The first of a series of events hosted three exhibitions by three generations of artists: Ali Ashour presented a painting exhibition featuring never-exhibited works from the start of his career, Amr El-Sawah presented experimental photography, and Yara Mekkawi showcased a video art project.

The event also featured a film screening of Onshoudet El-Fouad, one of the first spoken films in the region, which was recovered by Basile Behna and his sister, Marie-Claude, the heirs to the Behna legacy and the owners of the new art space.

Throughout March until 10 April, Wekalet Behna is hosting several events, including film screenings, audio-visual experimental performances and talks.

Hakawy International Arts Festival for Children

Between 12 and 18 March, Cairo saw a unique artistic event: Hakawy International Arts Festival for Children. The festival brought theatre performances to the Hanager Theatre on the Cairo Opera House grounds. This annual event is organised by AFCA for Arts and Culture, an institution founded by Mohamed El-Ghawy in 2004 with a simple yet powerful mission: to educate children and young people about art and culture in Egypt.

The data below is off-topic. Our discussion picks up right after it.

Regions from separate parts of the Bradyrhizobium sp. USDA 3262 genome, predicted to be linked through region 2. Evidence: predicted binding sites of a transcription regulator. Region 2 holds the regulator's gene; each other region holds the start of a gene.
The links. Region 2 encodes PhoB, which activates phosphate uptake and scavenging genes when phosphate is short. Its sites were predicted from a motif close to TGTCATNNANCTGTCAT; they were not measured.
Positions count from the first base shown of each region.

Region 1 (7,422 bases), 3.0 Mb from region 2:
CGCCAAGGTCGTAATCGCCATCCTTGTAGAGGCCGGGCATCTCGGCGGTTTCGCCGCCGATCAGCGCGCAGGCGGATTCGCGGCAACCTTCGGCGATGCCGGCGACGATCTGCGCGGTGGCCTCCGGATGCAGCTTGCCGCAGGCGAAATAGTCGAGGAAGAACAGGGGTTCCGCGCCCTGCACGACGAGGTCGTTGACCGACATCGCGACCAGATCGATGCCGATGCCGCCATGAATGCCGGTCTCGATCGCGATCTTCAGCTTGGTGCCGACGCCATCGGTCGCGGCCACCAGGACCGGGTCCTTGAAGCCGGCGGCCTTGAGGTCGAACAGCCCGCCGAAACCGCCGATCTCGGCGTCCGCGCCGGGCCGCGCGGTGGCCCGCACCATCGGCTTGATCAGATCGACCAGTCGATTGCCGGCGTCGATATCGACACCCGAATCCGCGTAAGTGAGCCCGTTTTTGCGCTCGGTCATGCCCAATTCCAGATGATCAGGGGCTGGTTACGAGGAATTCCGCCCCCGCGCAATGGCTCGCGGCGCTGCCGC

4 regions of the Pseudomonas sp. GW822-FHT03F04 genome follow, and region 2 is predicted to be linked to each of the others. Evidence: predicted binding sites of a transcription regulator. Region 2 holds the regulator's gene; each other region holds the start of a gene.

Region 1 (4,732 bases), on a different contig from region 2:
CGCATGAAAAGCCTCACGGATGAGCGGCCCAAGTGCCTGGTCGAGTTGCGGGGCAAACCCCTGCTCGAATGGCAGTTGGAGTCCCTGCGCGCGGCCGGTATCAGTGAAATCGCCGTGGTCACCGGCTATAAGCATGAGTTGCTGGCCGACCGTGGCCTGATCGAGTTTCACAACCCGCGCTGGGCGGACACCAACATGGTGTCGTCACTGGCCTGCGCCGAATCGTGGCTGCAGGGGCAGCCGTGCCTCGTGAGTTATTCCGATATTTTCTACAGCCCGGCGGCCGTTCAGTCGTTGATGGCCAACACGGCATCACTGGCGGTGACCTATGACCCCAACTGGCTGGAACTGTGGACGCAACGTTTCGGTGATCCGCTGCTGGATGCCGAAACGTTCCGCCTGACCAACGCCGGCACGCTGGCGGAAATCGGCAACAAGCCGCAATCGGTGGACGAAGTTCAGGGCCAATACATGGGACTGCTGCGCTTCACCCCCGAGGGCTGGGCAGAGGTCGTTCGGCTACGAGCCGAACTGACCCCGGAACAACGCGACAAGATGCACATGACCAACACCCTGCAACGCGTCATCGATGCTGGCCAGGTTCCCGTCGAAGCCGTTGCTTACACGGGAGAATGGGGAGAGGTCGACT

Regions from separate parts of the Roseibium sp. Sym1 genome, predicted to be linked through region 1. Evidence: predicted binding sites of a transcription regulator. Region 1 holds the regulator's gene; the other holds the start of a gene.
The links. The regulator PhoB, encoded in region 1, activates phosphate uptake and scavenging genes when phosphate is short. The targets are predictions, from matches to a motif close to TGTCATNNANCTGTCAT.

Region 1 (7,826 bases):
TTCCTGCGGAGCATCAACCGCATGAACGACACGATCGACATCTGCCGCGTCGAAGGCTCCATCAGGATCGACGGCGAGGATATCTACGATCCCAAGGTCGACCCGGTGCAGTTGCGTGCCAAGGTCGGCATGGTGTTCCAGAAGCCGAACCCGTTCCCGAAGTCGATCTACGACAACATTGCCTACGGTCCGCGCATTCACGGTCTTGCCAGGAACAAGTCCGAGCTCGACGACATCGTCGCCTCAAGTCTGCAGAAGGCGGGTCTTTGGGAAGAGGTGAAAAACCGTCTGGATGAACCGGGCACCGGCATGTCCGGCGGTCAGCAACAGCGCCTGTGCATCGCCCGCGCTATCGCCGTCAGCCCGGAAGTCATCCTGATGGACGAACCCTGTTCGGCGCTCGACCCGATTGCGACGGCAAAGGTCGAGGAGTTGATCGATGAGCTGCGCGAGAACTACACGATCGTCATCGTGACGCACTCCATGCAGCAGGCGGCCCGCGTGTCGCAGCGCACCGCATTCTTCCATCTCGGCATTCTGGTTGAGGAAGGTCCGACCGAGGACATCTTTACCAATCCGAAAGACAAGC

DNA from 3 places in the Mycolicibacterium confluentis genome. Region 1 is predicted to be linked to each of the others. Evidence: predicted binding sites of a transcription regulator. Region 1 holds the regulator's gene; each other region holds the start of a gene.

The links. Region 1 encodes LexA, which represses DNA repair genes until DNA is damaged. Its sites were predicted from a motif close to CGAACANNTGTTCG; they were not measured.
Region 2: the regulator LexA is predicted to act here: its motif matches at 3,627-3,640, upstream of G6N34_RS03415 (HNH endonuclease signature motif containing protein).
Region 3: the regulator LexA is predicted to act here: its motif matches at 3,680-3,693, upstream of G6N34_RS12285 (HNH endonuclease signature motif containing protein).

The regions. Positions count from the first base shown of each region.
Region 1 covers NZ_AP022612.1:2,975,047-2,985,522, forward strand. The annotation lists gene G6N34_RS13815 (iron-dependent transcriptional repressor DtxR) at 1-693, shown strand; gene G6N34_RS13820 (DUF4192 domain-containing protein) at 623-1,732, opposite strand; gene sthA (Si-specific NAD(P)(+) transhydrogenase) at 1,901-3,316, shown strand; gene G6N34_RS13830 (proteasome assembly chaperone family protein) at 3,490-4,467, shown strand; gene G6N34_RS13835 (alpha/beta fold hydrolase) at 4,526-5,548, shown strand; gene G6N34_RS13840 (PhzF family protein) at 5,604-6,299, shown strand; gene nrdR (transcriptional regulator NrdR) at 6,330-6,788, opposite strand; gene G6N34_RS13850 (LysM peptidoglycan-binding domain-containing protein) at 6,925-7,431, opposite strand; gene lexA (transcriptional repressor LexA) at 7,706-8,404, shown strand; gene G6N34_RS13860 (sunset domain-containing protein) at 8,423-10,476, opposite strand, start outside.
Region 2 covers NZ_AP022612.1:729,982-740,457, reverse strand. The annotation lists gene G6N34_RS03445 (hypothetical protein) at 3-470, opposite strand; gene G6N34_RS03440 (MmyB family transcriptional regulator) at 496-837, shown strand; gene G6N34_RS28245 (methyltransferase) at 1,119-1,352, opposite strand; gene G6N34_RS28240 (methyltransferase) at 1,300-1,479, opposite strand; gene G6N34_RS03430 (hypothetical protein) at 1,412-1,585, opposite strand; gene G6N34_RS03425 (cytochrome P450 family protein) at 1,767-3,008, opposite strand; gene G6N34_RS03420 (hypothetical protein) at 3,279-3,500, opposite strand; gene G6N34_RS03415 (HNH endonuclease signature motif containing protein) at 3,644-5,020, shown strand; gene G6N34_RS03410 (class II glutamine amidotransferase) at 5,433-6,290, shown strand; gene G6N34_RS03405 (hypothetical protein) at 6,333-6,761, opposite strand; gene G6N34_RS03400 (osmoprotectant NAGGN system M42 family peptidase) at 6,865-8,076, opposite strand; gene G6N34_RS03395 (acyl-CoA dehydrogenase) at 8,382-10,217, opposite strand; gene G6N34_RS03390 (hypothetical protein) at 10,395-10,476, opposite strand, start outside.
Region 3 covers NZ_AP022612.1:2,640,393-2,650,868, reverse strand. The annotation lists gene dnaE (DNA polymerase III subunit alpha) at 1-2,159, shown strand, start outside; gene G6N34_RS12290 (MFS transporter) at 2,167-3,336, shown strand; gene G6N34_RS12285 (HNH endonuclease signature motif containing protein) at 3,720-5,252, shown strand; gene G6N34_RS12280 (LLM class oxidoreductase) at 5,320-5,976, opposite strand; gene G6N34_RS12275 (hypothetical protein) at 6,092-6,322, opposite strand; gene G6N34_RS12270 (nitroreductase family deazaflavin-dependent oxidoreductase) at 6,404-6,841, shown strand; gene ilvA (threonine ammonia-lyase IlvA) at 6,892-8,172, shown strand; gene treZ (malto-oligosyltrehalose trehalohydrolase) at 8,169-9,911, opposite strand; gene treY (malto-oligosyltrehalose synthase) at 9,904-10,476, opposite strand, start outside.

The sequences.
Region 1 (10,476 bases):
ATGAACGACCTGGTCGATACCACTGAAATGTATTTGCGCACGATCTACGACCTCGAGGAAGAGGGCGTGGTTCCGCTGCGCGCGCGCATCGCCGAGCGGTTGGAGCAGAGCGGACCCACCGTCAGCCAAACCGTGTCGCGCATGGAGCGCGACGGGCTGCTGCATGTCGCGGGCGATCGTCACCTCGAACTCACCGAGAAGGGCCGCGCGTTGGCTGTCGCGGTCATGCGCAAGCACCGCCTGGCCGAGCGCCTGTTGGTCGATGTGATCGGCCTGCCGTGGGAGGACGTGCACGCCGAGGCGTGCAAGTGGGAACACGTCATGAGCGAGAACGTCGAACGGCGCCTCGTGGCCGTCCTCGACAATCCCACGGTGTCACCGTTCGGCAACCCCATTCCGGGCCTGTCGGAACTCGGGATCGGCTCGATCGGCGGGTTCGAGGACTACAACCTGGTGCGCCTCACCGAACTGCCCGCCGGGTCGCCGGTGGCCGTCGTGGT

The Hakawy (or “Stories”) Festival is about telling stories to children through a variety of performing tools. This year, the festival brought theatre performances from the US, UK, France, Netherlands, Germany and Egypt, with stories told through movement and dance.

Varying in theatrical tools of storytelling, each performance offered a unique experience. Young viewers were transported from circus tricks (the Al-Darb Al-Ahmar Arts School from Egypt), life-size puppets, games and imaginary shapes (Frogz from the USA), to the contemporary dance (Madcap from the Netherlands), games with food (Yummm! from the UK), and experiments with paint (Uccellini from France), among others.

For the festival organisers, the child is a partner they take on a journey – entertaining and thought-provoking by turns – through the wonders of theatre, the stories it tells, the life it mirrors and the lessons it teaches. Each performance is a small experience, while the whole festival is a process that will eventually shape the viewers and develop a theatrical culture to be assimilated by young and old alike.

Read more about the festival here and check the photo gallery here.

Young audience of the Hakawy Festival (Photo: Ati Metwaly)